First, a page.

Figure 3. Kaplan-Meier survival curve in deceased patients with Acinetobacter baumannii bacteremia, showing a significantly shorter time to mortality in patients who died due to the bacteremia vs. those who died from unrelated causes (log-rank test, p < 0.001).
We described three outcomes after acquisition of the bacteremia. The first was where patients recovered without administration of antibiotics (seven patients); three of them were effectively treated by removal of the offending line. The remaining four patients had documented bacteremia and did not receive any treatment; they died after a mean duration of 26.25 days after withdrawal of their care as by the family's wishes. All seven patients had no evidence of persistent signs of infection as by their daily follow up. The second group included 39 patients, with fulminant sepsis on acquisition. Thirty-seven or Thirty-nine died and the time to death was as short as 2.1 days even in those who received active treatment (17/37). The remaining 41 patients recovered from the bacteremia after receiving appropriate antibiotics. Of those, 13 patients died from unrelated causes within a mean of 24.9 days from the onset of bacteremia.
Five patients had two episodes of bacteremia during their hospital stay; of those three died, two of which were from causes related to the bacteremia.
Active treatment description is shown in Table 5. Active antibiotics were administered in 32 episodes in thirty patients within 24 h of positive culture results. Of those patients 24 died. Eight patients died prior to initiation of appropriate treatment.
Risk Factors for Mortality
Characteristics of patients stratified by mortality are shown in Table 6.
Table 6. Demographic and clinical characteristics of patients with Acinetobacter baumannii bacteremia stratified by all cause in hospital mortality (N = 90).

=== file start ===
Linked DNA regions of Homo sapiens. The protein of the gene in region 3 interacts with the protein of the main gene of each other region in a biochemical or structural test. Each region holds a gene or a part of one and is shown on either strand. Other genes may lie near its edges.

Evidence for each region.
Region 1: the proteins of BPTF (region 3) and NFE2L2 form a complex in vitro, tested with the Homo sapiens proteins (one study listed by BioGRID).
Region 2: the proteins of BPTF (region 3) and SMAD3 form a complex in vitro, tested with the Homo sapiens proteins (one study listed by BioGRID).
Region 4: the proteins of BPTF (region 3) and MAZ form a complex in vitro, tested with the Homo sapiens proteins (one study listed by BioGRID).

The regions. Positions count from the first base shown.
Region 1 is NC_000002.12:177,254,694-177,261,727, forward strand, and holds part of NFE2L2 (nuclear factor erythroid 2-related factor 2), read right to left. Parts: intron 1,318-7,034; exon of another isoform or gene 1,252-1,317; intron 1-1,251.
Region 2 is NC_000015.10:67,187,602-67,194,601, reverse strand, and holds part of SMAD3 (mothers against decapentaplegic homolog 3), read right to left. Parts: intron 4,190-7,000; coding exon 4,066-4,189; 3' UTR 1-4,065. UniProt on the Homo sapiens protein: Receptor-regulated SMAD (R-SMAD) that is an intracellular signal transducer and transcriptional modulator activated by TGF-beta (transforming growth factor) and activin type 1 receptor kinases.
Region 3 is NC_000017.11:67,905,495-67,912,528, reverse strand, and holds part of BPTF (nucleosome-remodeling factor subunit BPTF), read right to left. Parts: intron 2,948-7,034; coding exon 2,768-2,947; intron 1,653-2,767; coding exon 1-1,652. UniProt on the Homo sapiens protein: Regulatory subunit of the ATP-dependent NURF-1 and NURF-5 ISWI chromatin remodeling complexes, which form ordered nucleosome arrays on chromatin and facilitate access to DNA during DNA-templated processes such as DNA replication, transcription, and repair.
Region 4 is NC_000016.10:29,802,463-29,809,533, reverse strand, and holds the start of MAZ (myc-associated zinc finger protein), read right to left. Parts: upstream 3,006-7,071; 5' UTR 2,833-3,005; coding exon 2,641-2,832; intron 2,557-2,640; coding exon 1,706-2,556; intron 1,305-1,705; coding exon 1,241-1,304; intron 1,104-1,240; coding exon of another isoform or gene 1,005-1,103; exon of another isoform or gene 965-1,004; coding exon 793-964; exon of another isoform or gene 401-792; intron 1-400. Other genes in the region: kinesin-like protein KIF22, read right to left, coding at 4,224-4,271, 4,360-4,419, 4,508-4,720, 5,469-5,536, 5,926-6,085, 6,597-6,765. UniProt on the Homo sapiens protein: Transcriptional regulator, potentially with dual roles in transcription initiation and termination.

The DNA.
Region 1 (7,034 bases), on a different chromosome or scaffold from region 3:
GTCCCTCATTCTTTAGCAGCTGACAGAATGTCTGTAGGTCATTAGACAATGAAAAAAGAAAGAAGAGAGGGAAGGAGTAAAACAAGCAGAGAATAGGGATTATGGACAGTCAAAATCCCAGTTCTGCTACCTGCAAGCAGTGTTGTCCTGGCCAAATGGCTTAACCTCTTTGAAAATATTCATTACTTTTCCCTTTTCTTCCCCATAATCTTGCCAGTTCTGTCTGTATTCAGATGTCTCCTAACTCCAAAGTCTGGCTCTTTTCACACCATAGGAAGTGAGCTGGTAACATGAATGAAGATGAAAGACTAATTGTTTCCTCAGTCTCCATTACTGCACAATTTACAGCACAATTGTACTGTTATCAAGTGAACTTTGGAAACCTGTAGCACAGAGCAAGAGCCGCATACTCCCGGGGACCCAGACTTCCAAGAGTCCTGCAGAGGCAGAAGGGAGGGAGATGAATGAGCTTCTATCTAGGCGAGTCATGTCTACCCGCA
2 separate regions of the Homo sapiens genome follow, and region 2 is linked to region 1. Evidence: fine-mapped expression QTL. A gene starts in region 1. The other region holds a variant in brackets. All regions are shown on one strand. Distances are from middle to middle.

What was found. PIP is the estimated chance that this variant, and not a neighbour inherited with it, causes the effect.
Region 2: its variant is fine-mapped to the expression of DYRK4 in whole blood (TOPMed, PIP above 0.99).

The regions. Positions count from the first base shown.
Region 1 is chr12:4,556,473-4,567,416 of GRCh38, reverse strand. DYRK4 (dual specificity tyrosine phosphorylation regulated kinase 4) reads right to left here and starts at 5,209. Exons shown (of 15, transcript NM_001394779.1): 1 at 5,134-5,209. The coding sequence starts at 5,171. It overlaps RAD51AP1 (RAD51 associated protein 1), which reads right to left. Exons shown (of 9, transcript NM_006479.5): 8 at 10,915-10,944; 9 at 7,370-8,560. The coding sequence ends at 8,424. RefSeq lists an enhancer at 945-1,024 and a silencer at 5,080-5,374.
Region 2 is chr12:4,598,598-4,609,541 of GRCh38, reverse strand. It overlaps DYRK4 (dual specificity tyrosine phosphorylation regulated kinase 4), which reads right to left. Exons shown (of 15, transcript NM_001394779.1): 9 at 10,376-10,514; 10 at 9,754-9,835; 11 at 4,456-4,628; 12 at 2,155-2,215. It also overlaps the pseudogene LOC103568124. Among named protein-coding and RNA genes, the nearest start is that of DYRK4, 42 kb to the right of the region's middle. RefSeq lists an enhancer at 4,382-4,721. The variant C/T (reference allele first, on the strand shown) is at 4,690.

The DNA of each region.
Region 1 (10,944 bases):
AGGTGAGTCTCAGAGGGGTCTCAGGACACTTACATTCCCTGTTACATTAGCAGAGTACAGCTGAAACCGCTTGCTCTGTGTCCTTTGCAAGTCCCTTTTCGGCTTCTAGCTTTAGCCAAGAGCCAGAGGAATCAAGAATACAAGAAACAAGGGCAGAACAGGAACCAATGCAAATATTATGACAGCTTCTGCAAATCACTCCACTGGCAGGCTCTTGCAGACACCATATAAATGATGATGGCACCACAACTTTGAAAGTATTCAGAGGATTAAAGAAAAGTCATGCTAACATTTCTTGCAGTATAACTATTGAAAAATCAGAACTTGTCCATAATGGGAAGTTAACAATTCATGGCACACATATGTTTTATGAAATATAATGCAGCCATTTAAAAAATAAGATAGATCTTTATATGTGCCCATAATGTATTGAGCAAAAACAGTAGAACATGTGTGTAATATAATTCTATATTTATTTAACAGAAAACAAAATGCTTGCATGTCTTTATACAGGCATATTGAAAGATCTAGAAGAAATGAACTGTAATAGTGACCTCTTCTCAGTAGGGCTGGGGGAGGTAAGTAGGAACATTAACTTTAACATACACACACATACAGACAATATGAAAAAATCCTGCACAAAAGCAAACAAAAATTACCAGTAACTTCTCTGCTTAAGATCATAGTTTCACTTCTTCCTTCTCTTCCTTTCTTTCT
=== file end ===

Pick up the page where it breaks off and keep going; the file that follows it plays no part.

No significant difference in demographic characteristics, XDR profile and sources of bacteremia between survivors and non-survivors was found. Patients who did not survive had a longer pre-acquisition median hospital LOS than patients who survived (22.41 vs. 12.3 days, p = 0.002). Deceased patients were also more likely to have diabetes mellitus, prior exposure to high dose steroids, received colistin and/or tigecycline PTA, have septic shock at time of bacteremia, and to have stayed longer in a CC unit, with a higher rate of mechanical ventilator use.
In the multivariate analysis, the risk factors independently associated with mortality in patients with AB bacteremia were high dose steroids and septic shock (Table 7).
Table 7. Logistic regression analysis of predictors on all-cause in-hospital mortality among patients with Acinetobacter baumannii bacteremia.
The appropriateness of antimicrobial therapy was not associated with a better outcome since 80% of the patients who had received appropriate antimicrobial therapy within 24 h of positive culture results died compared to 46.8% of those who did not (p = 0.003).